Rule #17 in ZDK is that you don't trade punches with a boxer, don't wrestle a wrestler, Don't trade kicks with a Taekwondo practitioner, etc,..... if you can identify the style of your opponent, attack their weak points. If you fight a boxer, take out his legs, if it is a taekwondo kicker, get in close and use elbows, knees and punches. In this video the attacker shapes up like a Thai boxer and throws a round kick to the ribs, the Zendoka, knowing that Muay Thai practitioners always drop their hand when kicking, steps FORWARD and 45 degrees to the right and attacks with a left hook, catching the Thai boxer on the jaw with his guard down and balance compromised. Meanwhile the power of the kick is avoided by stepping to the right and turning with the hook. If the kick makes contact at all, it is totally ineffectual. In the 2nd scenario, the Thai Boxer is using knees in a clinch. The Zendoka blocks the knee, scoops it up and dumps the opponent on the ground finishing with punches and knees to the head and chest and/or an armbar or elbow break.
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The mugger grabs you by the lapels and threatens to hurt or kill you. Raise your arms over your head and bring your elbows together.
Slam your elbows down on the attackers arms, pinning them to your chest. Grab his head and gouge his eyes with both thumbs,
........ step back and drive a couple of knees into his stomach.
Maintaining control of his head step back and do a head twist takedown. Throw him to the ground and make your escape.
See Video below
See Video below
1. An attacker grabs Desiree's hair. She clamps the hand down tight on her head to stop it being pulled out, locates the thumb and quickly rotates towards the inside, then the outside of her attackers elbow. This hyperextends/breaks the attackers elbow causing a lot of pain and effecting a release on his grip. 2. Desiree rotates to face the attacker maintaining a grip on his hand and effecting a wrist lock which further adds pain to the elbow and wrist and keeps the attacker at arms length. 3. Desiree kicks the attacker in the groin, further disabling him before running to safety.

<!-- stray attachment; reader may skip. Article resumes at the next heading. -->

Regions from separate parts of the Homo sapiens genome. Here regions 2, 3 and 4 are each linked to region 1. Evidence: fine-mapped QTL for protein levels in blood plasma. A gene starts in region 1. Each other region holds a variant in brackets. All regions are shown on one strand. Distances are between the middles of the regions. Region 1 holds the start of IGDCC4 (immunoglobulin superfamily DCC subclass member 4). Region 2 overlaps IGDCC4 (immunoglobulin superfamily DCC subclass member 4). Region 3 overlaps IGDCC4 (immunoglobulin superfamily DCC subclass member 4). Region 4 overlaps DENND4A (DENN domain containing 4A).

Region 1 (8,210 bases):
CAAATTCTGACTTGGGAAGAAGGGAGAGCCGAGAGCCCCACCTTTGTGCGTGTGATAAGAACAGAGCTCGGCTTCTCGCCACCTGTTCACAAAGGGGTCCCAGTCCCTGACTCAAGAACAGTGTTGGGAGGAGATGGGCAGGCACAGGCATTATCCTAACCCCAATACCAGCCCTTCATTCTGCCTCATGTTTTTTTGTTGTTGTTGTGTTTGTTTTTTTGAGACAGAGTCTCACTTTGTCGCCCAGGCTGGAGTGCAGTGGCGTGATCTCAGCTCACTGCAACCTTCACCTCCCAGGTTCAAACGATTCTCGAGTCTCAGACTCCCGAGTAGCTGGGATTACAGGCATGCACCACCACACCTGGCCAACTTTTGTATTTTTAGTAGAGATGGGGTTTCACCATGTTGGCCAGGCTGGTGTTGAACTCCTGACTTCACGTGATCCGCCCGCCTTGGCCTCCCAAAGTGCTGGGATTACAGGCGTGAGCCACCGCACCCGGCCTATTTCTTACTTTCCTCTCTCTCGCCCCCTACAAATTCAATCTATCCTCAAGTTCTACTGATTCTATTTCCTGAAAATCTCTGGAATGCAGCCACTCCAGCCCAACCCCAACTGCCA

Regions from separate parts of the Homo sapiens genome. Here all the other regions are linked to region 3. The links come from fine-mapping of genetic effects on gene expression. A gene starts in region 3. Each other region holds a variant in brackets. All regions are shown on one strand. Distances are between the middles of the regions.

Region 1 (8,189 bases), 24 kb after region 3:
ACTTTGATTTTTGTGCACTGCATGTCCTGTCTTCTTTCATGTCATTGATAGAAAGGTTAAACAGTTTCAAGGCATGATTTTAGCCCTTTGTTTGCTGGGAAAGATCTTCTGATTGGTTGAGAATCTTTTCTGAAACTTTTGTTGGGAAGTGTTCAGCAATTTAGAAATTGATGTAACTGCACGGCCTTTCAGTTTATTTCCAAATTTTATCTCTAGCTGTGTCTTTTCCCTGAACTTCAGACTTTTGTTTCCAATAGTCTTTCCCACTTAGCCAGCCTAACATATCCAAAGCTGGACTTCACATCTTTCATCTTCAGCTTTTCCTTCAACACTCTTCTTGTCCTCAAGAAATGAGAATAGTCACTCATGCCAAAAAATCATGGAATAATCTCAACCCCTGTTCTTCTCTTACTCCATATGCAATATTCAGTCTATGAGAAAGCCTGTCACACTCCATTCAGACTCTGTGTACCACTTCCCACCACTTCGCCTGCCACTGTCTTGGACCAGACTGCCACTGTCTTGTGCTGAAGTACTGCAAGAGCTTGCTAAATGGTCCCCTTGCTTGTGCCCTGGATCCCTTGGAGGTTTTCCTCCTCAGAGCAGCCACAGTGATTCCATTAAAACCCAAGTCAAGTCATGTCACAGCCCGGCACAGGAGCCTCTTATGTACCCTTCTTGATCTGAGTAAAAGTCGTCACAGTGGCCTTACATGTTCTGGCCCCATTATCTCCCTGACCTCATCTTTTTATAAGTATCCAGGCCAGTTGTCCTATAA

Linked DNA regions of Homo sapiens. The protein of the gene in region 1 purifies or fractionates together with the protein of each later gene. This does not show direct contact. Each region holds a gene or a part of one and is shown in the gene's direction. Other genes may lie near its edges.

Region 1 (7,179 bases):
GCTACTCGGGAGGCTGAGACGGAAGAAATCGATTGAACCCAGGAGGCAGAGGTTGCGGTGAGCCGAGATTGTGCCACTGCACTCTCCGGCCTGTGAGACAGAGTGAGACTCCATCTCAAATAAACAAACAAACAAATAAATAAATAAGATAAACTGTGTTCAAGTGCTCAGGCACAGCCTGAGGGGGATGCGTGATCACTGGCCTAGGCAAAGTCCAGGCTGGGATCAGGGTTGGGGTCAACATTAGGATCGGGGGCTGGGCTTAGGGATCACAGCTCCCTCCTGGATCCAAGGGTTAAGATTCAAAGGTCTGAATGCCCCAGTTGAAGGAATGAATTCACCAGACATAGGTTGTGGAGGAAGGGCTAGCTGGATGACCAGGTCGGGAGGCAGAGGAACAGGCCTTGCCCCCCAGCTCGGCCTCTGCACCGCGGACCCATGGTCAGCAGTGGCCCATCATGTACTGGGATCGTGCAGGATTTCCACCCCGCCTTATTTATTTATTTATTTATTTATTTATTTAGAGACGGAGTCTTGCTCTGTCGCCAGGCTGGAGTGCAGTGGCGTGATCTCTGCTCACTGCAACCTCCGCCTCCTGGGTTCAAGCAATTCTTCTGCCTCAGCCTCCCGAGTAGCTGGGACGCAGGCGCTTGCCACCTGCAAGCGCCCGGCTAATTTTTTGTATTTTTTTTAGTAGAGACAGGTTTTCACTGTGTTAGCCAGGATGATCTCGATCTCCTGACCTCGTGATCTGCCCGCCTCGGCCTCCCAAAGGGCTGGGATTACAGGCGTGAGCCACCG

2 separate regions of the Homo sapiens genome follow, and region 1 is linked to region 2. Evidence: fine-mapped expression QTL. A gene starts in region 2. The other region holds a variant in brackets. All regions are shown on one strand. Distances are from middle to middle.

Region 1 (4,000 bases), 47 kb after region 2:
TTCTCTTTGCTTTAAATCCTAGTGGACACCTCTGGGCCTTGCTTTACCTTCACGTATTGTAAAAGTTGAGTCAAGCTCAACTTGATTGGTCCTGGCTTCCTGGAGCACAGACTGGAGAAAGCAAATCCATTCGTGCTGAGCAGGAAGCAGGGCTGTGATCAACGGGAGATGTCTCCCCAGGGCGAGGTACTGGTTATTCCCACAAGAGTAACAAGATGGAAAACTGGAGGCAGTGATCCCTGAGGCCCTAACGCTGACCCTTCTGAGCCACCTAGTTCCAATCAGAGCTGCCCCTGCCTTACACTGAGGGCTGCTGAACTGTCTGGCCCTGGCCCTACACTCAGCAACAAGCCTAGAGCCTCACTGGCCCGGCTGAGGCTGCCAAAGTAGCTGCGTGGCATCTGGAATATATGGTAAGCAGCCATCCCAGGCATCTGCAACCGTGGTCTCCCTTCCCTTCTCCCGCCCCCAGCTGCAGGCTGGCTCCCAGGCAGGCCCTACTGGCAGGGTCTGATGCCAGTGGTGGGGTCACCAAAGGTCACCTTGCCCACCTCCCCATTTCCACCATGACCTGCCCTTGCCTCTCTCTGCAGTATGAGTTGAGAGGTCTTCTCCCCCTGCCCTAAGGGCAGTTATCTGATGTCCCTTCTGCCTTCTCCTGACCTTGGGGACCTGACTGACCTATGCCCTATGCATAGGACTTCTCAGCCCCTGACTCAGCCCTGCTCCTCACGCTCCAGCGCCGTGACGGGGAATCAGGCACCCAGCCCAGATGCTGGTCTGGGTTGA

2. Desiree rotates to face the attacker maintaining a grip on his hand and effecting a wrist lock which further adds pain to the elbow and wrist and keeps the attacker at arms length.
3. Desiree kicks the attacker in the groin, further disabling him before running to safety.
Baic techniques and stances are the foundation that we build on as martial artists. Without good, solid basics one can never become an advanced fighter and this is why the basics must be drilled over and over again.
Sometimes though, we tend to concentrate on advanced techniques and combinations and the basics often get neglected. When this happens, bad habits develop and we get sloppy.
Below are a few methods for training to help you to tighten up and polish your basic techniques.
Slow down. This is the first thing to do. Slow right down so that you are almost performing the technique in slow motion. Tai Chi forms are performed in this way and for good reason. When we perform each technique in slow motion, we are concentrating on performing “perfect technique” we are hard wiring perfection into our muscle memory. It is easy to focus on keeping your hands up in a good guard, when you throw punches and strikes slowly, but when you train at full pelt all the time, you may find your guard dropping, as all you are focused on is delivering the punch.
Train in front of a mirror. The mirror will tell you exactly where you are going wrong. It is one of the best training tool one can have.
Concentrate on your technique. When you train on your own, think about the technique and focus on it 100%